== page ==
On January 1st, the Washington Post to invited Ekrem Dumanli, editor-in-chief of the daily Zaman newspaper, to write an op-ed related to his own arrest, as well as that of an executive at Samanyolu television network. Both Zaman and Samanyolu are part of the media affiliated with the Gülen movement in Turkey.
The op-ed itself include a number of important sentences on Dumanli and Zaman’s strong defense of free speech in Turkey. For example:
The two critical turning points came in 2013: [Erdoğan’s] government’s harsh treatment of protesters in Gezi Park and the systematic obstruction of justice after a major corruption scandal. Since then, Erdogan has branded dissenters and critics as traitors who are part of a vast international conspiracy to topple him.…In the eyes of the regime, the journalists, TV producers and screenwriters detained by the police on Dec. 14 are members of an “armed terrorist organization” threatening the sovereignty of the state. Don’t look for confiscated arms, attack plans or suicide bombers disguised as journalists. Our fault was to report on government actions that are undermining the foundations of a democratic Turkey.…Anyone who strays is harassed or fired. But as members of the free press, or whatever is left of it in Turkey, we are simply doing our jobs. All it takes to be called a terrorist under Erdogan’s regime is speaking out against government corruption and abuses of power. Verbal attacks, smear campaigns by pro-government media and legal harassment soon follow.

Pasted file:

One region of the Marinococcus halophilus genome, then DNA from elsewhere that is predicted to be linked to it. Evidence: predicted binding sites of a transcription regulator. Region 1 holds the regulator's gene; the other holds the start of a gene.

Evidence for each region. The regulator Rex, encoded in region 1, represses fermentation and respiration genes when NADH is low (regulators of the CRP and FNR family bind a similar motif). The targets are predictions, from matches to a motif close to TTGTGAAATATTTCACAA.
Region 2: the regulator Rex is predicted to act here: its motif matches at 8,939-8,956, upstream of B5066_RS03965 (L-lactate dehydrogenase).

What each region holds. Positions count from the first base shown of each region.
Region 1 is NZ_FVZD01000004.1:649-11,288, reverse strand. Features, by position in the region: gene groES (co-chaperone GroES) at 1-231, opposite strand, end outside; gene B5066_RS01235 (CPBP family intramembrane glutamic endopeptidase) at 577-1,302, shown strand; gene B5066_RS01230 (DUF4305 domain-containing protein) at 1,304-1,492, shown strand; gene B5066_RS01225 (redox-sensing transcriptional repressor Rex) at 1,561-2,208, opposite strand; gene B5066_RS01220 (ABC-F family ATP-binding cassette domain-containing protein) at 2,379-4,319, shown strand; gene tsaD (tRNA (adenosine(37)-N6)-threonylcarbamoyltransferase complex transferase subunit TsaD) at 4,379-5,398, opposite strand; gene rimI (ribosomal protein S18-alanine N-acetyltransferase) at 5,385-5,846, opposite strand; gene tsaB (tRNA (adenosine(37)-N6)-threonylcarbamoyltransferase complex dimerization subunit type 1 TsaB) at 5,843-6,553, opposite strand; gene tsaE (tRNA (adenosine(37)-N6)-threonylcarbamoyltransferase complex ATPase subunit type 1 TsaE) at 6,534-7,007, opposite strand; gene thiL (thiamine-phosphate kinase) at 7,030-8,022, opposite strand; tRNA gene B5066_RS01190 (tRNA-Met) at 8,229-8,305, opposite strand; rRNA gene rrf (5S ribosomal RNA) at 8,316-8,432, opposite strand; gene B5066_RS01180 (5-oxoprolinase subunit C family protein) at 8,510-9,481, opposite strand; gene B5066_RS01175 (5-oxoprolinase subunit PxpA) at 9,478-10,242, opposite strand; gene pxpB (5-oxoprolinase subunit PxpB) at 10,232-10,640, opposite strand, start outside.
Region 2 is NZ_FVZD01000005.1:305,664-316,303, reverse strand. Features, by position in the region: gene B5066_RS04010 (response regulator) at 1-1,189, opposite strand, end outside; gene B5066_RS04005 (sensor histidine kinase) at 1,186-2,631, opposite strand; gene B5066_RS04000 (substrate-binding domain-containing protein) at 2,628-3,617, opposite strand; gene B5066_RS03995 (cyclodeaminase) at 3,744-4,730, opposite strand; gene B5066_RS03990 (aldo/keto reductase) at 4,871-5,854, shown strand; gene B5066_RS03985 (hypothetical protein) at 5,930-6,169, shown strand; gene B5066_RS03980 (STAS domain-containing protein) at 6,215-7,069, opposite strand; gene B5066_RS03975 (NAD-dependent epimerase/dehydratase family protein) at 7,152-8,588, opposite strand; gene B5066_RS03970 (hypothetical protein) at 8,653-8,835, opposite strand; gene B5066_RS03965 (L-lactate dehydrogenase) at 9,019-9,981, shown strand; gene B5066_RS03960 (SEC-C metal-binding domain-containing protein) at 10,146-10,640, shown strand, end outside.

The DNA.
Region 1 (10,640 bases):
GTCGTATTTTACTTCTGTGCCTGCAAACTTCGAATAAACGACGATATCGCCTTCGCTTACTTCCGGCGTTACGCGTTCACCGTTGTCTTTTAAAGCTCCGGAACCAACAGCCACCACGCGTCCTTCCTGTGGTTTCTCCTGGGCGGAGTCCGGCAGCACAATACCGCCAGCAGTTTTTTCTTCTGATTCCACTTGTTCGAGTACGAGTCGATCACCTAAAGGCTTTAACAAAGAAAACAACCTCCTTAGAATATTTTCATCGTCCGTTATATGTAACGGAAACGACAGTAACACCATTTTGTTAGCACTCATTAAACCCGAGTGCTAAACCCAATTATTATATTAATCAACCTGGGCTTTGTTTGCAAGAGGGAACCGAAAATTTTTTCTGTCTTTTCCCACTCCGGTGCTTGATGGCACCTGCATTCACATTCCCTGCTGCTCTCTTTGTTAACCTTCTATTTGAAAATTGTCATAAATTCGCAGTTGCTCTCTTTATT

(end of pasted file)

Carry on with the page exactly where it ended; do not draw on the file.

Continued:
In other words, Dumanli and his Zaman (and its English-language version, Today’s Zaman) were only doing their job speaking truth to power and taking a stance for free speech. The schism with Erdogan is about his reactions to the Gezi protests in 2013 and his government’s rampant corruption.
This is funny. And i don’t mean that Erdogan’s increasing authoritarianism is funny, nor the state of free speech in Turkey. No, I think it’s funny to hear Dumanli – of all people – write this. Because, if you’d actually been reading his articles of the last couple of years, you’d have thought that the Dumanli writing in the Washington Post and the Dumanli writing for the Gülenist press all these years are not necessarily the same person. If you’d been reading the articles of Today’s Zaman as much as I’ve done during this period, you’d be excused for thinking that the Washington Post editors were in need of a doctor.